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File:Ed and pope.png


English: Edward VI and the Pope: An Allegory of the Reformation. National Portrait Gallery, London.

Inscribed on open book, centre left: "THE WORDE OF THE LORD ENDURETH FOR EVER; on ribbons of pope's tiara: "IDOLATRY AND SUPERSTIC[ION]"; on pope's chest: "ALL FLESHE IS GRASSE; lower left: "POPS" and "FEYNED HOLINE[SS". The painting represents the handing over of power from Henry VIII to his son Edward VI. Henry lies in bed, and Edward sits on a dais beneath a cloth of state, with a book at his feet containing a text from Isaiah, which falls onto the slumped figure of a pope. The pope points a triple cross towards two monks, lower left, who pull on chains attached to Edward's dais. Standing to Edward's side is a figure identified as his uncle, Edward Seymour, 1st Duke of Somerset and Lord Protector. Other figures on the right represent Edward's Privy Council and include the Archbishop of Canterbury Thomas Cranmer (in white), the Lord Privy Seal John Russell (grey beard), and William Paget (forked beard), the Comptroller of the King's Household. At top right is a picture of iconoclasm, the smashing of idols, an activity approved of by Cranmer and many religious reformers.

The scholarship on this painting is conflicted. It was once taken for granted that the painting was contemporary with the succession of Edward VI in 1547. Dr Margaret Aston, in The King's Bedpost, a book devoted to this painting, has claimed instead that the work could not have been painted before the late 1560s. She bases her theory on the similarities between the sphinx bedpost (foot of Henry's bed) and between the column in the iconoclastic scene and those in two engravings of pictures by Maerten van Heemskerk produced between 1564 and 1569. Roy Strong has accepted Aston's redating of the picture but regards many of her views on the painting's significance as conjectural. Jennifer Loach has challenged Aston's reading of the picture, disputing her identification of some of the figures (she accepts the ones mentioned above, however), and believes that the painting was a piece of contemporary propaganda, created during Edward VI's reign. (References: Margaret Aston, The King's Bedpost. Reformation and Iconography in a Tudor Group Portrait, Cambridge, 1993; Roy Strong, The Tudor and Stuart Monarchy. Pageantry, Painting, and Iconography, Woodbridge (UK), 1995; Jennifer Loach, Edward VI, Yale University Press, 1999.)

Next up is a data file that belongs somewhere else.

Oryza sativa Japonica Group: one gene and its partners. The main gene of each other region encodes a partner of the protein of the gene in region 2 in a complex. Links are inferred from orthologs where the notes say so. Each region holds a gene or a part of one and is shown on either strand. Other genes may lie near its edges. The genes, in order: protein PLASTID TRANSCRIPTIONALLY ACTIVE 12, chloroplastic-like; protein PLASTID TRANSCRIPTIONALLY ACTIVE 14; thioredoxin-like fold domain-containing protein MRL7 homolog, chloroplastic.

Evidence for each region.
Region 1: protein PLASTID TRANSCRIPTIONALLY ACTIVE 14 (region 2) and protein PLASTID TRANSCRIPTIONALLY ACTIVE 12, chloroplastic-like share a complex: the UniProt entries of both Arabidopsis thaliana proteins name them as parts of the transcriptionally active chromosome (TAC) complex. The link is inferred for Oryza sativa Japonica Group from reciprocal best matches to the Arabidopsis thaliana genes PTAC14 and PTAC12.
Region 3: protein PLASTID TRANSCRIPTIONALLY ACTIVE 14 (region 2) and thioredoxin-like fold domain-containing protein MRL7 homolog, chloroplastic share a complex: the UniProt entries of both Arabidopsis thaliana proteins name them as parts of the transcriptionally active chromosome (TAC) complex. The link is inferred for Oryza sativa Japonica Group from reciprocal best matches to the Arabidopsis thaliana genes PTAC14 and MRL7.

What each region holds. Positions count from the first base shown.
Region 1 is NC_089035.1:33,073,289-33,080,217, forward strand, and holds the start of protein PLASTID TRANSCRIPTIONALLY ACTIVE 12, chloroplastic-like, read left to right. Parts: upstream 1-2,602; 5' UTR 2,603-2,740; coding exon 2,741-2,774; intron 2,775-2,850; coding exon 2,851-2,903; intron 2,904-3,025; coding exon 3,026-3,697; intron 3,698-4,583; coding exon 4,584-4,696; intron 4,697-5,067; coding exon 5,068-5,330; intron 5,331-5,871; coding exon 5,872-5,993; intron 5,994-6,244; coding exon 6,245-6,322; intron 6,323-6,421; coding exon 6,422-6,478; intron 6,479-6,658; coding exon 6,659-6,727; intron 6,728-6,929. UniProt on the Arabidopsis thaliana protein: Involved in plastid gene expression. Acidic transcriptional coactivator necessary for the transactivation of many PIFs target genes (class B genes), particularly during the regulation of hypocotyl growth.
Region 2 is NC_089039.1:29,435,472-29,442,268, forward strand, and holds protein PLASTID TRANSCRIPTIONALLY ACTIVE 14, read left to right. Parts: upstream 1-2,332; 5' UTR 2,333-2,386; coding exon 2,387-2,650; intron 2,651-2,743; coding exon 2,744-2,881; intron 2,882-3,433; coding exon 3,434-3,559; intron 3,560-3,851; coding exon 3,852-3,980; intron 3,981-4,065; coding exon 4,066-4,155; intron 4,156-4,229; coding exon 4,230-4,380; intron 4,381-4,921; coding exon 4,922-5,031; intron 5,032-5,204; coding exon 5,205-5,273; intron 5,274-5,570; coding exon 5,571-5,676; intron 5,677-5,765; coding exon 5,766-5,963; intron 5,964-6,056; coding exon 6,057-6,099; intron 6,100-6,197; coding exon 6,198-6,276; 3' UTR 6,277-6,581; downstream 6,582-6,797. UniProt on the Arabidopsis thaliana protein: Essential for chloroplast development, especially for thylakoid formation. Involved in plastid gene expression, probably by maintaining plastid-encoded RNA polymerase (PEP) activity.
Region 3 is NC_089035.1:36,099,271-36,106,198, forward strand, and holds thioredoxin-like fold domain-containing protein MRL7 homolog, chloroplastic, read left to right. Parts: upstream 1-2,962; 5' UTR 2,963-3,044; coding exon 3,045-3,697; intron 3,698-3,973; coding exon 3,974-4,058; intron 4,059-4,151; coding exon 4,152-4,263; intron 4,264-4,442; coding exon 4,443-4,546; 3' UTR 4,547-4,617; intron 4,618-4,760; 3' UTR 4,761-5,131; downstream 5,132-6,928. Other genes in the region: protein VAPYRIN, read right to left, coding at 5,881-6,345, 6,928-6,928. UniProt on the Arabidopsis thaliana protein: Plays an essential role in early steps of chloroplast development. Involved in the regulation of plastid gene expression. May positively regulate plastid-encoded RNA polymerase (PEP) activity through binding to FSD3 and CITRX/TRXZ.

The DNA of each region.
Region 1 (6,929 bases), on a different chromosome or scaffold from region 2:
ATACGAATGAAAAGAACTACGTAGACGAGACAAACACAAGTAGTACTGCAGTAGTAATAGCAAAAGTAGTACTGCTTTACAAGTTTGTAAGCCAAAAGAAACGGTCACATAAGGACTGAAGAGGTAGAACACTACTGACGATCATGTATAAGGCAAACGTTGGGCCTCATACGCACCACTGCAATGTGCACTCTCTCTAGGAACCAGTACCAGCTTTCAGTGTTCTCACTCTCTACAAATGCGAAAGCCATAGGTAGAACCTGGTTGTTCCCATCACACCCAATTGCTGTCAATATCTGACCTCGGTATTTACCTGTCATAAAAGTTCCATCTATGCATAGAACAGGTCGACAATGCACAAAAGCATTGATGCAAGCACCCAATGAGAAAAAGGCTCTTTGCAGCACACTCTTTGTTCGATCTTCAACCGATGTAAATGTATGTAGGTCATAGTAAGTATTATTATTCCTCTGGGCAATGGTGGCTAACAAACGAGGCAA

Date Estimates vary from 1547 to 1570s
Source Karen Hearn, Dynasties: Painting in Tudor and Jacobean England, 1530–1630, London: Tate Publishing, 1995, p. 76. See also National Portrait Gallery, London: NPG 4165
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